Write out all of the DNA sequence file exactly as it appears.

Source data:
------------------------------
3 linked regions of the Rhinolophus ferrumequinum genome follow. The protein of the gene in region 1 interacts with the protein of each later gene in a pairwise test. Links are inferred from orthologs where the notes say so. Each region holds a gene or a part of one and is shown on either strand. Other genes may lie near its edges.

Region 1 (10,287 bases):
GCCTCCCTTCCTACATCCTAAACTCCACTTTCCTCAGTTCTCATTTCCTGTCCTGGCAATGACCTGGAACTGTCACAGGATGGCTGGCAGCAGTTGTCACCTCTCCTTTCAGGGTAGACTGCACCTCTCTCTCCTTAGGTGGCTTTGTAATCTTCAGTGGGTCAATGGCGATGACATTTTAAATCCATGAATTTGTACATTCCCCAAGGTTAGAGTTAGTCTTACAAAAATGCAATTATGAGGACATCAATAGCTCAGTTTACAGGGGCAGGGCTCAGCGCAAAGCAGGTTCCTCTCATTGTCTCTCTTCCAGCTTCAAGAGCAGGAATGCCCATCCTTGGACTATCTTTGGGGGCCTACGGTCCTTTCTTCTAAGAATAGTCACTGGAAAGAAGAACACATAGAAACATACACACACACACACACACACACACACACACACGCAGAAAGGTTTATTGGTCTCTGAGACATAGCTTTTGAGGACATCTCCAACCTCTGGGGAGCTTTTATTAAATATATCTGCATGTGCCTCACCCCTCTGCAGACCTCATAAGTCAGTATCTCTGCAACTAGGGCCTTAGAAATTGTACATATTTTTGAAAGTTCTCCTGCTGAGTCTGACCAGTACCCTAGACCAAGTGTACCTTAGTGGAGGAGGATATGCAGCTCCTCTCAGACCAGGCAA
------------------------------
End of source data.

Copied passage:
3 linked regions of the Rhinolophus ferrumequinum genome follow. The protein of the gene in region 1 interacts with the protein of each later gene in a pairwise test. Links are inferred from orthologs where the notes say so. Each region holds a gene or a part of one and is shown on either strand. Other genes may lie near its edges.

Region 1 (10,287 bases):
GCCTCCCTTCCTACATCCTAAACTCCACTTTCCTCAGTTCTCATTTCCTGTCCTGGCAATGACCTGGAACTGTCACAGGATGGCTGGCAGCAGTTGTCACCTCTCCTTTCAGGGTAGACTGCACCTCTCTCTCCTTAGGTGGCTTTGTAATCTTCAGTGGGTCAATGGCGATGACATTTTAAATCCATGAATTTGTACATTCCCCAAGGTTAGAGTTAGTCTTACAAAAATGCAATTATGAGGACATCAATAGCTCAGTTTACAGGGGCAGGGCTCAGCGCAAAGCAGGTTCCTCTCATTGTCTCTCTTCCAGCTTCAAGAGCAGGAATGCCCATCCTTGGACTATCTTTGGGGGCCTACGGTCCTTTCTTCTAAGAATAGTCACTGGAAAGAAGAACACATAGAAACATACACACACACACACACACACACACACACACACGCAGAAAGGTTTATTGGTCTCTGAGACATAGCTTTTGAGGACATCTCCAACCTCTGGGGAGCTTTTATTAAATATATCTGCATGTGCCTCACCCCTCTGCAGACCTCATAAGTCAGTATCTCTGCAACTAGGGCCTTAGAAATTGTACATATTTTTGAAAGTTCTCCTGCTGAGTCTGACCAGTACCCTAGACCAAGTGTACCTTAGTGGAGGAGGATATGCAGCTCCTCTCAGACCAGGCAA